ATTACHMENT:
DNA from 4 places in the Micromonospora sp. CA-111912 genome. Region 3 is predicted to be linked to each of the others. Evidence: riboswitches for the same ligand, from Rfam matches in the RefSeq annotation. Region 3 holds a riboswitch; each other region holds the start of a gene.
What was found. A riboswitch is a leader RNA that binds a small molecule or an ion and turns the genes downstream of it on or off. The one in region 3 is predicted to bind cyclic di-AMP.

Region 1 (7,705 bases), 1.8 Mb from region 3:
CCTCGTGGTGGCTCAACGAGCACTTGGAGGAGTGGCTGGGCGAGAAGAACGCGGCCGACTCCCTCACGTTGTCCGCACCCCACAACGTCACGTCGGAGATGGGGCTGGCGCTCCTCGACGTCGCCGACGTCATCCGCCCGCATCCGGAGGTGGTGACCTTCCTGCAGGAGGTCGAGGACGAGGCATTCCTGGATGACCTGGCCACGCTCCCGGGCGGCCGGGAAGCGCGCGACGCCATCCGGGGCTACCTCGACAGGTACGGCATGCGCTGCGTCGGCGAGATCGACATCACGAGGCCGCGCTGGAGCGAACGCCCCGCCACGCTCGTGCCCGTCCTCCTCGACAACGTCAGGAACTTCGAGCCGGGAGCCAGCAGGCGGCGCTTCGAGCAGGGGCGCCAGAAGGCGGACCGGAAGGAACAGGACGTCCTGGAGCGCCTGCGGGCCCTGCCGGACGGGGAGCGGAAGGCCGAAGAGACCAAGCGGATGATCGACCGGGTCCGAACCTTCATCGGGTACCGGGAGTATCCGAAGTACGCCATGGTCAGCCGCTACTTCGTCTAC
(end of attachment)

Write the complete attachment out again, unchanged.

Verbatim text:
DNA from 4 places in the Micromonospora sp. CA-111912 genome. Region 3 is predicted to be linked to each of the others. Evidence: riboswitches for the same ligand, from Rfam matches in the RefSeq annotation. Region 3 holds a riboswitch; each other region holds the start of a gene.
What was found. A riboswitch is a leader RNA that binds a small molecule or an ion and turns the genes downstream of it on or off. The one in region 3 is predicted to bind cyclic di-AMP.

Region 1 (7,705 bases), 1.8 Mb from region 3:
CCTCGTGGTGGCTCAACGAGCACTTGGAGGAGTGGCTGGGCGAGAAGAACGCGGCCGACTCCCTCACGTTGTCCGCACCCCACAACGTCACGTCGGAGATGGGGCTGGCGCTCCTCGACGTCGCCGACGTCATCCGCCCGCATCCGGAGGTGGTGACCTTCCTGCAGGAGGTCGAGGACGAGGCATTCCTGGATGACCTGGCCACGCTCCCGGGCGGCCGGGAAGCGCGCGACGCCATCCGGGGCTACCTCGACAGGTACGGCATGCGCTGCGTCGGCGAGATCGACATCACGAGGCCGCGCTGGAGCGAACGCCCCGCCACGCTCGTGCCCGTCCTCCTCGACAACGTCAGGAACTTCGAGCCGGGAGCCAGCAGGCGGCGCTTCGAGCAGGGGCGCCAGAAGGCGGACCGGAAGGAACAGGACGTCCTGGAGCGCCTGCGGGCCCTGCCGGACGGGGAGCGGAAGGCCGAAGAGACCAAGCGGATGATCGACCGGGTCCGAACCTTCATCGGGTACCGGGAGTATCCGAAGTACGCCATGGTCAGCCGCTACTTCGTCTAC